Briefly

Posted: Monday, February 05, 2001

Canadians complain about railway extension

WHITEHORSE, Yukon - The Canadian government has not yet been contacted about building a railway through the Yukon linking British Columbia with Alaska, Yukon Premier Pat Duncan says.

The issue of a northern railway was among the many she discussed during last week's trip to Ottawa to meet with Prime Minister Jean Chretien and several federal cabinet ministers.

"The federal government in the United States has not said anything to Canada," Duncan said during a press conference to discuss the meeting.

Former President Clinton signed legislation on the eve of his departure calling for a joint Canada-U.S. commission to study the railway proposal over a three-year period. Congress pledged an initial $6 million over six years to help finance the initiative.

The bill proposes creating a 24-member commission, with 12 members from each country, who are to be chosen based on their technical experience and past involvement with the railway industry. Officials said they expected the railroad initiative would wait until President Bush gets settled into office.

Sen. Frank Murkowski is sponsoring the railroad extension proposal. He hopes to link the Alaska Railroad to the Lower 48 by way of Canada. Murkowski believes that could help develop coal and mineral resources in Alaska.

The connection would require 1,150 miles of new track, from Eielson Air Force Base to either Fort St. John or Fort Nelson in northern British Columbia. Cost is estimated to run anywhere from $1.15 billion to $2.3 billion.

Kid Safe event planned for Saturday

JUNEAU - Kid Safe Saturday, a free safety celebration for children sponsored by Bartlett Regional Hospital, is Saturday at Centennial Hall.

From 9 a.m. to 3 p.m., kids ages 4 to 14 can participate in activities teaching a variety of ways to keep out of harm's way.

Kid Safe Saturday takes the form of classes, most 25 minutes long. They run on the half hour, starting at 9:30 a.m. Police officers and other experts will teach classes covering topics such as bear, sports, gun and fire safety, protecting the eyes, proper use of the 911 emergency phone number, electrical safety and cold-water survival.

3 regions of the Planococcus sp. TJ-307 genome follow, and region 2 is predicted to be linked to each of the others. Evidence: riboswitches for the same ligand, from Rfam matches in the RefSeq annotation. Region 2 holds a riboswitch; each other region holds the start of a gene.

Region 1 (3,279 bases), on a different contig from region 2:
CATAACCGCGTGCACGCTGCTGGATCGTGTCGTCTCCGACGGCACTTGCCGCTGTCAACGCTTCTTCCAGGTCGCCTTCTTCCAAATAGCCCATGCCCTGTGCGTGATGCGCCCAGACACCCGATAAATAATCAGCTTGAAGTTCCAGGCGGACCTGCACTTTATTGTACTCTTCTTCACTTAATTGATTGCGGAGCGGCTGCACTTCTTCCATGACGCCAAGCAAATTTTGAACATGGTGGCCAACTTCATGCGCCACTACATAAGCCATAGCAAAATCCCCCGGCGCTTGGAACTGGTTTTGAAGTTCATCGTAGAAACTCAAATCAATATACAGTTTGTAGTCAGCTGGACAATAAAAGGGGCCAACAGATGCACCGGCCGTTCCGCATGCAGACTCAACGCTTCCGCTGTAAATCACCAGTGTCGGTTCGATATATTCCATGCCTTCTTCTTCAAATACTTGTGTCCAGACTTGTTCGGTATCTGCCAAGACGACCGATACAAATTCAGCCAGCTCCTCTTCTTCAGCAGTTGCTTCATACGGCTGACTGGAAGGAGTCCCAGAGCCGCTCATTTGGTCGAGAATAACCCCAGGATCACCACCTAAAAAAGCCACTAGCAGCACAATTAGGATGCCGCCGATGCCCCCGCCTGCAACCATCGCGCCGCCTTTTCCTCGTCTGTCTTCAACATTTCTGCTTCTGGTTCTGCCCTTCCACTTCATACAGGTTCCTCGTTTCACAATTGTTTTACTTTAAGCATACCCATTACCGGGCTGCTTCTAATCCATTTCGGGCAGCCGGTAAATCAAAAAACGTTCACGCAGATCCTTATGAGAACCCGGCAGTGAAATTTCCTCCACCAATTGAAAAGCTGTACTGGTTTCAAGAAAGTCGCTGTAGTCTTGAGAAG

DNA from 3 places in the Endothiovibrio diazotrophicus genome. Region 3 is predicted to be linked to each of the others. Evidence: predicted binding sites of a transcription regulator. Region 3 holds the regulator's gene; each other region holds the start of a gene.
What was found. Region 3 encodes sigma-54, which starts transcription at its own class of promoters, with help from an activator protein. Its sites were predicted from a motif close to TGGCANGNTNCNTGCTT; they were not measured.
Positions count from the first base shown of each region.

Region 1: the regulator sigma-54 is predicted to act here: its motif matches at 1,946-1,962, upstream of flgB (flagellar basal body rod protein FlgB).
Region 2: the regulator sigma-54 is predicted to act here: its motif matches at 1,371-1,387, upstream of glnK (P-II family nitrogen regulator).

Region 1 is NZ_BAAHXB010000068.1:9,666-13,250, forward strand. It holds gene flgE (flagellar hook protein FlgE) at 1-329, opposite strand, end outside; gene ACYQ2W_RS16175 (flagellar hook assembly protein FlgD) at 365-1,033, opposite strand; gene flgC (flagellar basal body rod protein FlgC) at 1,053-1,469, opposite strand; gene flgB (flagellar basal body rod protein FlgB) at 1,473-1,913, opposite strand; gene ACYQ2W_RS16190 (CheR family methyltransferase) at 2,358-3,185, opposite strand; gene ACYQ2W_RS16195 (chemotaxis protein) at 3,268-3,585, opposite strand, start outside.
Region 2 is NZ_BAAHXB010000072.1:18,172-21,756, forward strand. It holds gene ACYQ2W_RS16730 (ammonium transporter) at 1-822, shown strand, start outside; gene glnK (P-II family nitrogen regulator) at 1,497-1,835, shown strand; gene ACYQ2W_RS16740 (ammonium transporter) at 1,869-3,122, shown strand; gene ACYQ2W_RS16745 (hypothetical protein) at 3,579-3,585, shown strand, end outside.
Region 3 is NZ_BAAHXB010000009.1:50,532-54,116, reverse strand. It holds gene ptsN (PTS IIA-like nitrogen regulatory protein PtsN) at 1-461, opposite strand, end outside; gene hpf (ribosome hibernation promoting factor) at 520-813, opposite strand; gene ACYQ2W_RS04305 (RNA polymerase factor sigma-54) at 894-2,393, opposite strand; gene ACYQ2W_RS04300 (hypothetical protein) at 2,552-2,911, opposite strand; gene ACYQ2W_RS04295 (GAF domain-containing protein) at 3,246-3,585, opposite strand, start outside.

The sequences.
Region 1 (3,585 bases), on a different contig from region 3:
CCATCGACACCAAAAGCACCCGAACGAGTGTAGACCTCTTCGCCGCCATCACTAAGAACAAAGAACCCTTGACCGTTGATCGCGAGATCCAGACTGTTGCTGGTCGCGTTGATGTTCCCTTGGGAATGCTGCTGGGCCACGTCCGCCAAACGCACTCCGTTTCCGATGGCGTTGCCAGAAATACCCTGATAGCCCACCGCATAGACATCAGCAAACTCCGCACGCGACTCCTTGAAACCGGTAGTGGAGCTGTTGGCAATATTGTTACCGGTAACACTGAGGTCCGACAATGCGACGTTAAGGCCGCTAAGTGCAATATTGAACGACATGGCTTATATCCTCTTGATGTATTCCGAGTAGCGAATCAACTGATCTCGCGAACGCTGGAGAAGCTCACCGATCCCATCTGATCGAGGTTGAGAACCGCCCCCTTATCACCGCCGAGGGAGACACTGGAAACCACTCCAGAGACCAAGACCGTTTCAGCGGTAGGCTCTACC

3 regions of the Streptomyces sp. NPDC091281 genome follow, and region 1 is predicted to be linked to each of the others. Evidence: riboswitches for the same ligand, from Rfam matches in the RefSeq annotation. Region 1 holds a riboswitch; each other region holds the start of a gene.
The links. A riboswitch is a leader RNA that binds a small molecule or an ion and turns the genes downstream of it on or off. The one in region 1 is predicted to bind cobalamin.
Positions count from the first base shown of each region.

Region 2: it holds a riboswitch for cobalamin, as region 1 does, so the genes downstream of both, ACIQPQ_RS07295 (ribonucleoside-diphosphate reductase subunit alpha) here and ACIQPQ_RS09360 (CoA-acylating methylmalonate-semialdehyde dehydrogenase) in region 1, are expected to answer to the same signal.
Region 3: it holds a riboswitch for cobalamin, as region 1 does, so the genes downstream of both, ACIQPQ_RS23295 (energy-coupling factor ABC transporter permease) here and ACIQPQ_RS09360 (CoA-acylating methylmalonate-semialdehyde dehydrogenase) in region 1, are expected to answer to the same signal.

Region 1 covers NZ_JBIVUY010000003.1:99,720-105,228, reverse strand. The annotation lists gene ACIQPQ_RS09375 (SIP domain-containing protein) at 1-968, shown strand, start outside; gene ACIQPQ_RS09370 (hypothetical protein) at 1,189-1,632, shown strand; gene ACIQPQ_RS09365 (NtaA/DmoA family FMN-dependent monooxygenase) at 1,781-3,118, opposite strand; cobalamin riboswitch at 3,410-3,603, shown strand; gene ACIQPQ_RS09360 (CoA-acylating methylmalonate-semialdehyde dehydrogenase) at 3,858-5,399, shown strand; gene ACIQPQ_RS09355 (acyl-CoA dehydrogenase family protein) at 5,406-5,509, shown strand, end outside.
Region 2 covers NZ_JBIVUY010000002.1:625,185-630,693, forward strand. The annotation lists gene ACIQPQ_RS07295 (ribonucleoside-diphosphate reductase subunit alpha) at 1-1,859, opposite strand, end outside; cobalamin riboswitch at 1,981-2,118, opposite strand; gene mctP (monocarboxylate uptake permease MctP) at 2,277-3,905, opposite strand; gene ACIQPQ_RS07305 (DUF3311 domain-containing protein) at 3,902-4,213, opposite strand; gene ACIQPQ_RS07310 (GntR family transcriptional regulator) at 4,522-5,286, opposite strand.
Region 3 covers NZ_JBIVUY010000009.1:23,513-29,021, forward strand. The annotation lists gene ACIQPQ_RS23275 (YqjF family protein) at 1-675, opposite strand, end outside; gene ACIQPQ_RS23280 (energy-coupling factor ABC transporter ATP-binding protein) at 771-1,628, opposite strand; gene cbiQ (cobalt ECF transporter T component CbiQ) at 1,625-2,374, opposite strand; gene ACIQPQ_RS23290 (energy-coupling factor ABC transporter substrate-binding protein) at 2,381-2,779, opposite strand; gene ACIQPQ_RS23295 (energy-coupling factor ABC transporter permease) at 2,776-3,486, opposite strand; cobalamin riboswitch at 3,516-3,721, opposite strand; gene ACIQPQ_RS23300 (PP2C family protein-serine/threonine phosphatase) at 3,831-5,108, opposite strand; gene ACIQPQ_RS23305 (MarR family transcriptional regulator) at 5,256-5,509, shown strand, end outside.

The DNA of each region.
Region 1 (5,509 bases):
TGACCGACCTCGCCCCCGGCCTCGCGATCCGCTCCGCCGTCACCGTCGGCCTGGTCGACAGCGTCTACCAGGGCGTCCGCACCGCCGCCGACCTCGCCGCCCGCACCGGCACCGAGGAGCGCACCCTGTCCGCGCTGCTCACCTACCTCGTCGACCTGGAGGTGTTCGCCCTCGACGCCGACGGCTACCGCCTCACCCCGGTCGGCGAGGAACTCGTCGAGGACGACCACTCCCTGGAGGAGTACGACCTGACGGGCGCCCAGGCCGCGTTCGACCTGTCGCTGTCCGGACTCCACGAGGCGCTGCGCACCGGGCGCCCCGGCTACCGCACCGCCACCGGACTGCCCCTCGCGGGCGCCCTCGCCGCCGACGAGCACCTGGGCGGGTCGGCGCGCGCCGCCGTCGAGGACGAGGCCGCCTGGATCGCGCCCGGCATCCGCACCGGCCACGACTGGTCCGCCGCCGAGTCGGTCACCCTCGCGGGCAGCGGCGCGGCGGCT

Kids can break from class for a free lunch at Zach Gordon Youth Center, which is just across the parking lot from Centennial Hall.

Fingerprinting and height and weight information can be taken, plus photo identification. For details, call Marijo Tone at 586-8488.

Hospital stresses no-fragrance policy

JUNEAU - Visitors to Bartlett Regional Hospital are being asked not to wear any perfume, cologne or aftershave when entering the facility.

Many visitors are not aware Bartlett has a fragrance-free policy, said Bartlett obstetrical nurse manager Nina Rajala, and that fragrance can be the straw that breaks the health camel's back.

"Patients with any kind of reactive airway problem, including asthma, can have their problems set off by perfumes and colognes," Rajala said.

Even pleasant fragrances, such as those from a dozen magnolias, can cause recovering patients to experience nausea and can increase sensitivity among patients with lung problems such as pneumonia.

"This is a very serious problem for us at Bartlett," Rajala said. "Even cigarette smoke on clothing and flowers with especially strong scents can be bad for patients."

Figures collected by the federal government show indoor air "pollution" can be four to 41 times that of outdoor pollution, because new, tighter building construction tends to hold pollutants such as household cleaners or deodorants inside.

Permanent fund grows in January

ANCHORAGE - The $27.4 billion Alaska Permanent Fund rose about $548 million in value last month as its stock and bond portfolio grew.

The oil wealth savings account's stock holdings totaled some $13.5 billion as of Jan. 31. That was up $341 million for the month.

Permanent fund officials said its U.S. stocks were up $202 million and foreign stocks were up $139 million. The fund's $11 billion bond portfolio grew by $207 million in January.

The fund also owns $2.7 billion worth of real estate, a figure that went unchanged for the month.



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